Jaime had to explain what was going on to three different people and I knew he was very tired and finding it difficult to explain properly. He said things like ‘my partner has been having contractions for one minute’ and I was like ‘no no! I’ve been having them for HOURS’. Eventually we got through to the right person at the midwife-led unit we’d planned on going to, and she asked to speak to me. She asked if my water had broken (it hadn’t) and if I had had a show (I hadn’t, although had been having mucusy discharge for a while and could well have been losing it slowly). I was having difficulty talking through the contractions at this point, and the midwife told me that it was up to us whether we wanted to come in yet. I was completely divided and was too tired to make a proper decision, but when she said she would suggest we probably should think about coming in pretty soon, it convinced me that things were probably Starting to Happen. She also said it would be horrible to contract in the car and the later it got the worse it would be.

We had about a half hour drive, so we took our time getting all our things ready and left just before 3am. Jaime had to call his boss and the girl on the night shift who he was supposed to take over from, to let them know he probably wasn’t going to be coming in. I had to climb down 2 flights of stairs from our flat, which was horrible, then just as the midwife promised, the contractions were awful while we drove. Neither of us were entirely sure where we were going (protip: DON’T leave a practise drive to the hospital to the last minute…) and I had to keep grabbing onto things. Jaime was also very tired and struggling to drive.

We eventually got there, had a brief moment of confusion trying to figure out where we were meant to go, until we just wandered through into the A&E department to ask there. They pointed us in the right direction and asked if I wanted a chair – I really didn’t, because aside from the pain during the contractions (and being super exhausted), I felt pretty much fine.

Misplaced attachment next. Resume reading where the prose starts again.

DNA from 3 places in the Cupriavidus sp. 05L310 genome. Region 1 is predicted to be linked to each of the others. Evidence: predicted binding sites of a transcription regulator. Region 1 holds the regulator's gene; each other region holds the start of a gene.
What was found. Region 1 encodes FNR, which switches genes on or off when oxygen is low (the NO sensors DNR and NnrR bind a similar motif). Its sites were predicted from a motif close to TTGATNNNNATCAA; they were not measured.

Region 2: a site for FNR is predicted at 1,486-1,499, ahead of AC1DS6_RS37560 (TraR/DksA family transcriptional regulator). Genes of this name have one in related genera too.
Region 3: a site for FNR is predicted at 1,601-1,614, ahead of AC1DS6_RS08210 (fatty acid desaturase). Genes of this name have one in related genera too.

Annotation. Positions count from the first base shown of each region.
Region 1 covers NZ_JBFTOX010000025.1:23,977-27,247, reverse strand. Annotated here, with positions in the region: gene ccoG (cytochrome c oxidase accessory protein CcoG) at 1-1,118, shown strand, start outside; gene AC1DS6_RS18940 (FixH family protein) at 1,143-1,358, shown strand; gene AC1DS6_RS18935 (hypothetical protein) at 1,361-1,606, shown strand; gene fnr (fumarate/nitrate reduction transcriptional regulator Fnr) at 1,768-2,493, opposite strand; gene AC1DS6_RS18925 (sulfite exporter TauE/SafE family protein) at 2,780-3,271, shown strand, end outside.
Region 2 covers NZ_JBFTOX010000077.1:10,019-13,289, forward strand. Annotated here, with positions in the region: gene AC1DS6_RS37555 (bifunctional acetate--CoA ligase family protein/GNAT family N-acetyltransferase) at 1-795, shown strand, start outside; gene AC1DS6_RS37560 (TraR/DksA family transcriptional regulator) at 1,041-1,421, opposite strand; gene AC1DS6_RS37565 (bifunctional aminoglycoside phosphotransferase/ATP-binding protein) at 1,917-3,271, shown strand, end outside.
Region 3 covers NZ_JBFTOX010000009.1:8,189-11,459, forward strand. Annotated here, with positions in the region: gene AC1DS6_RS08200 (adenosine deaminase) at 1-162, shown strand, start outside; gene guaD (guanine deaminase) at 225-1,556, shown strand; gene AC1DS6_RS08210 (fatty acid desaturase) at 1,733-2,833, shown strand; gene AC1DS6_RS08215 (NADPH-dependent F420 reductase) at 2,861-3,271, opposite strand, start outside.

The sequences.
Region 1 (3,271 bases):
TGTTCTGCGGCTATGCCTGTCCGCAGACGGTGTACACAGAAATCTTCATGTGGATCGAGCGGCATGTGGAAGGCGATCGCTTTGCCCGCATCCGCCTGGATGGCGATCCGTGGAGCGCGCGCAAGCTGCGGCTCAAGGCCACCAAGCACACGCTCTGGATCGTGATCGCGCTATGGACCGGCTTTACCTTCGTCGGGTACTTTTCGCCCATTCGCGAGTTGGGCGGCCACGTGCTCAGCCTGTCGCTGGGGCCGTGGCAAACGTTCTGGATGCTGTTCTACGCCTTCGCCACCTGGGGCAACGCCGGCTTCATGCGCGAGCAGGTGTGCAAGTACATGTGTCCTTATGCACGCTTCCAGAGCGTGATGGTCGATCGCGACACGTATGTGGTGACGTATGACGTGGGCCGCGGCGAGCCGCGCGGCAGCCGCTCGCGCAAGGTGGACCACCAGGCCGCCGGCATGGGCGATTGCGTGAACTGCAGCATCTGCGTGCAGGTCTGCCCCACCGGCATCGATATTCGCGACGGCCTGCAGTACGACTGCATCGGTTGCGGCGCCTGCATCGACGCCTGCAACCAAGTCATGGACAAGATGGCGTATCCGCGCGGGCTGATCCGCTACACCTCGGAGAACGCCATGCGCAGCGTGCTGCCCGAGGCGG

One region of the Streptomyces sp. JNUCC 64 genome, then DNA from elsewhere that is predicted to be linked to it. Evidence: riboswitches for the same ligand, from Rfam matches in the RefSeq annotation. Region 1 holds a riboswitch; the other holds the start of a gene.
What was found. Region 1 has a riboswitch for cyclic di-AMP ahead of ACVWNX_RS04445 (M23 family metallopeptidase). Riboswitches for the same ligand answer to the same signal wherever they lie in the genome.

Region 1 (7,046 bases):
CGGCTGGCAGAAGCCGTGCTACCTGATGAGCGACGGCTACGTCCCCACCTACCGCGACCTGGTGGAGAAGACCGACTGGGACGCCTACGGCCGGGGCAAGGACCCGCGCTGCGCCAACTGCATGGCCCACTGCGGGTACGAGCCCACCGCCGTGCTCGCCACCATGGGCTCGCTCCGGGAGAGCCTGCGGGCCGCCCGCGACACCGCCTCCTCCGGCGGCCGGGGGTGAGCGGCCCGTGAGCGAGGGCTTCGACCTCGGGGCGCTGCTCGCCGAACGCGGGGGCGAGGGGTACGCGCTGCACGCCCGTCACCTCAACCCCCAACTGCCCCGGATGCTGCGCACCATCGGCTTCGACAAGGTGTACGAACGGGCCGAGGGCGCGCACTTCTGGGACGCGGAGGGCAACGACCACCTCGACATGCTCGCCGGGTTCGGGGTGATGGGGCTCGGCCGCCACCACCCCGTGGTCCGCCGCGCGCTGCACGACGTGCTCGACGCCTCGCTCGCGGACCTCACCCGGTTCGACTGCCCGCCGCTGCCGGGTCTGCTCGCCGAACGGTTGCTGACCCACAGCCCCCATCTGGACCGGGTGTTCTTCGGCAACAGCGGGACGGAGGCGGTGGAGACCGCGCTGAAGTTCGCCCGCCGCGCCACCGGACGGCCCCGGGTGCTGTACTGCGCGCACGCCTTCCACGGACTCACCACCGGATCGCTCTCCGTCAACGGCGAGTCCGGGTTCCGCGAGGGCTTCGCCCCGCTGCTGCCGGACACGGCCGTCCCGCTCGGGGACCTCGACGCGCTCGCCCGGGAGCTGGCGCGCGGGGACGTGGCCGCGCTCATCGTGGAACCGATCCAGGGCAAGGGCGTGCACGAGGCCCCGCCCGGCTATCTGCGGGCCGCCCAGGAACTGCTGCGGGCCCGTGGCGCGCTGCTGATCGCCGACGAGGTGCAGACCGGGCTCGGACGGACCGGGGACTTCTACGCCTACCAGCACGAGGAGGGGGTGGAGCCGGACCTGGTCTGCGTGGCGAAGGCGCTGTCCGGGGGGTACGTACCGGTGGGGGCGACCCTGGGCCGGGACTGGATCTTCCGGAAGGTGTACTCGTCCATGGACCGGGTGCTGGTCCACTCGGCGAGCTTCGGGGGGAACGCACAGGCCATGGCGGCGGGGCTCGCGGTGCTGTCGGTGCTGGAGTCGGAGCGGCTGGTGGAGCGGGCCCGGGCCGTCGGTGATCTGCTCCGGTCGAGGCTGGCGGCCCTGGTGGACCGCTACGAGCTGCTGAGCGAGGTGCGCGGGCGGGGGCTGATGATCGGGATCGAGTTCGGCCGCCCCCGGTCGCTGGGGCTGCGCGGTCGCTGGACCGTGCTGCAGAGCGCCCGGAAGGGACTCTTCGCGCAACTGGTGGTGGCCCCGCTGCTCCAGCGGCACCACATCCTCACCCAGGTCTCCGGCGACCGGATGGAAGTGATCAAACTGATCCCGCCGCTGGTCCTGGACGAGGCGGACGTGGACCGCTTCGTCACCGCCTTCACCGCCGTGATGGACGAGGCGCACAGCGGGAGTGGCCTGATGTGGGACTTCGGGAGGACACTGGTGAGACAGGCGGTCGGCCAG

As I was low-risk, we were going to a midwife-led unit which was part of the hospital. The midwife I had spoken to on the phone showed us to the room, asked some questions and took my maternity notes. She started to explain how things would work – basically we had a lovely private room with our own bathroom, a nice adjustable bed, sink, water jug etc. There was a kitchen just down the hall where we could make tea/coffee and get snacks. She said we could feel free to walk around or do whatever felt comfortable and they would check on us. The first midwife then had to go help another woman, and about half an hour later my new midwife, who I think was called Rachel, came and introduced herself, took a pee sample, did a blood pressure check etc.

She asked me if I wanted a cervical check now or later – she said I was free to settle in a bit if I preferred, but I said I’d rather get checked now to see if this was really happening. Rachel said that it was hard for her to tell how things were going, as I seemed to be coping well – so either I wasn’t that far along/wasn’t actually in labour, or I just had a high pain threshold. ¬†Just before 5am, I got my first check – my cervix was fully effaced, and I was 3cm dilated. Success! Up until then I had been feeling kind of dazed and a bit rubbish, because I honestly STILL thought it was all going to stop any second. When I heard that I felt like everything was going good and the pain started to be easier to deal with – it felt more ‘productive’. I texted my mum saying ‘It’s go time’, we put my lovely Spotify playlist on my Kindle, and Rachel left us to do what we liked after bringing me a ball to bounce on.

She also went through pain relief options with me – they had TENS machines available, rooms with birthing pools, gas and air, and pethidine. She asked me if I might want any, and at that point I really didn’t feel like I needed much, so refused. I didn’t have a birth plan but had thought I would prefer not to have meds if at all possible since I don’t like injections and prefer to feel more in control of myself.

The next couple of hours passed very oddly. I was really tired and a bit shaky. I tried to eat, but had ¬†a bite of cereal bar and then felt horribly sick. I was bleeding a bit from the check but nothing too bad, and my waters hadn’t broken. The contractions were steadily worse – I found the best positions to cope with them was either sitting on the edge of the bed, leaning fully on Jaime or grabbing his hands tightly, or sitting on the ball and either leaning over to grab the side of the bed, or grabbing Jaime’s hands. Jaime said later he could tell they were getting worse because his hands were getting progressively more sore!